In the interview with Reuters, Gref said there was little that Russian banks can do to mitigate the damage from sanctions.

“We were sanctioned not because of our actions or shareholder structure, but because that was how the geopolitical situation was,” Gref said.

“In the case of the latest round of sanctions, it is obvious that the U.S. Treasury Department did not take into account all the consequences. Many refiners in Europe were left with no primary aluminum. Now the time is needed to find a solution which would comfort all. For the market this was a shock.”

Gref is one of a group of influential people within the ruling camp who are pushing for structural reform of the economy. They favor a higher retirement age, a reduced role for the state in the economy, and investment in high-tech projects.

However, their ideas face resistance from other camps associated with the Kremlin, and no firm plan of action has yet emerged.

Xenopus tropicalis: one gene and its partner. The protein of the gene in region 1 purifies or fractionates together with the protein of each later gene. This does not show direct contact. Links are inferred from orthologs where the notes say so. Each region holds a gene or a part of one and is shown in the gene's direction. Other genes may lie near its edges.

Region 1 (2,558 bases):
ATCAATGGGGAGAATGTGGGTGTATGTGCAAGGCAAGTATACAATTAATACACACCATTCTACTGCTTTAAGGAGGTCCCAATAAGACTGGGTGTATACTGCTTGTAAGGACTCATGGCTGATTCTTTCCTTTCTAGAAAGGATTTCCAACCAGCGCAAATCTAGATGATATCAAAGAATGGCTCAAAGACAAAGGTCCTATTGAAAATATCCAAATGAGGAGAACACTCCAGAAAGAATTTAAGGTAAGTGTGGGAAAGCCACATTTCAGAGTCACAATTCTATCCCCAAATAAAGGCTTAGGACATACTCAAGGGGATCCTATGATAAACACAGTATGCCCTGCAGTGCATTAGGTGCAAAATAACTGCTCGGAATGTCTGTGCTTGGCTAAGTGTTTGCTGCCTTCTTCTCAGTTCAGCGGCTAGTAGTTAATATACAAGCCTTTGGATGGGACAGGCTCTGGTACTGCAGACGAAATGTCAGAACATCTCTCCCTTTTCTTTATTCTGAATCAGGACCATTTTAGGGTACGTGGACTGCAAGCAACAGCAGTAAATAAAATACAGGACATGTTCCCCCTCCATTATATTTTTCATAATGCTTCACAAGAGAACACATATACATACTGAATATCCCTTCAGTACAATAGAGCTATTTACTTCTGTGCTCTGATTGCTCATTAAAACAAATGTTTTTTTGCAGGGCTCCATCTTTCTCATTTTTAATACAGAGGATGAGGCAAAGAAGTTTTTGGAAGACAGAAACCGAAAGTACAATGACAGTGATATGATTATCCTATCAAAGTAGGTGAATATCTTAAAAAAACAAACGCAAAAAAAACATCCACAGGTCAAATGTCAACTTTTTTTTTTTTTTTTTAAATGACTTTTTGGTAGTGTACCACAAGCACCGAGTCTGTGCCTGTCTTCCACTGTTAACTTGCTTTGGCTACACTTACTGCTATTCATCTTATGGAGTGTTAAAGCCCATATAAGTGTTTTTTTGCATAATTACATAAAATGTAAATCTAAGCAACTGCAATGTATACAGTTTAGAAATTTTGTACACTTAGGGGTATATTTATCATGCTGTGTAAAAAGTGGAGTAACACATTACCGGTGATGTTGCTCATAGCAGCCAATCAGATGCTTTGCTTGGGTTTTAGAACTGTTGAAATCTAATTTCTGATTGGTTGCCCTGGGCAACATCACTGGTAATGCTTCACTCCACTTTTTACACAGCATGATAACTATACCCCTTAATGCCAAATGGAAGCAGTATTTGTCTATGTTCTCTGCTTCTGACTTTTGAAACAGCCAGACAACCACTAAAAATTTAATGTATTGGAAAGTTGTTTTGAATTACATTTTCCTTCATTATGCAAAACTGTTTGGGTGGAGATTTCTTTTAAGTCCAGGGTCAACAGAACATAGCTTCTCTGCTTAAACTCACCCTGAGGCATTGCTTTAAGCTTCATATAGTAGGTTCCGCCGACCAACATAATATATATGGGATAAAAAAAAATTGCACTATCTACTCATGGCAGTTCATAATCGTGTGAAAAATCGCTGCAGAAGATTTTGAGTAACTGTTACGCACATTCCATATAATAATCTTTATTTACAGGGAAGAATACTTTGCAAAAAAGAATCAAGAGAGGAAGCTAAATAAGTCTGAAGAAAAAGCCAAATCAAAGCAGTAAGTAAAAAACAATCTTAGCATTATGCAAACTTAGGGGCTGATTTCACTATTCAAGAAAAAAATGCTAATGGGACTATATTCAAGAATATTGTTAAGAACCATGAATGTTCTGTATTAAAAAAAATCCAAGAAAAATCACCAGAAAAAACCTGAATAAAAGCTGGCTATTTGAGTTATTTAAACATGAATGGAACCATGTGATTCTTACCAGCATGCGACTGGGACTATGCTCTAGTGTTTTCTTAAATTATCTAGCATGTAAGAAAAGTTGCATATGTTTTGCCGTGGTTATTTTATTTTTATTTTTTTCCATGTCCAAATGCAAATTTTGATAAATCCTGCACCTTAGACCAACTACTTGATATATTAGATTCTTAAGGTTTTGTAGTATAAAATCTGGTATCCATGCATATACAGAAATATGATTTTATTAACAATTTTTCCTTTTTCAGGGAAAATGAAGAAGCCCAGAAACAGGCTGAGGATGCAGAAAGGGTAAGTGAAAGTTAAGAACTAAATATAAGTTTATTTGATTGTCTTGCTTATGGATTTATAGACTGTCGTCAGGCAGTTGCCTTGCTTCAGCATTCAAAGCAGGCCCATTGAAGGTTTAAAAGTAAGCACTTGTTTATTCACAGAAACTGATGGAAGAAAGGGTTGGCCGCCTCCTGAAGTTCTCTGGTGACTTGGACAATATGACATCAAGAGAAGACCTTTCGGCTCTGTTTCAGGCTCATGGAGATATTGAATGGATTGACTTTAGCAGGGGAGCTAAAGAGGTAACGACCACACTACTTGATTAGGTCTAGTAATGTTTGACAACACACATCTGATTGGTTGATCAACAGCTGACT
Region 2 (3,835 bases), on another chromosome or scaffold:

“I think there is a big appetite for reform and everyone would like to see systemic changes,” said Gref.

“Our president has underlined the need for serious changes and has set up quite ambitious targets. The question is how to achieve them. In my opinion, this is impossible without reforming our institutions and socio-economic policies.”

After being sworn in for a fourth term as president on May 7, Putin ordered the government to make the Russian economy one of the world’s top five by 2024 and said he wanted to prioritize health, education and infrastructure spending.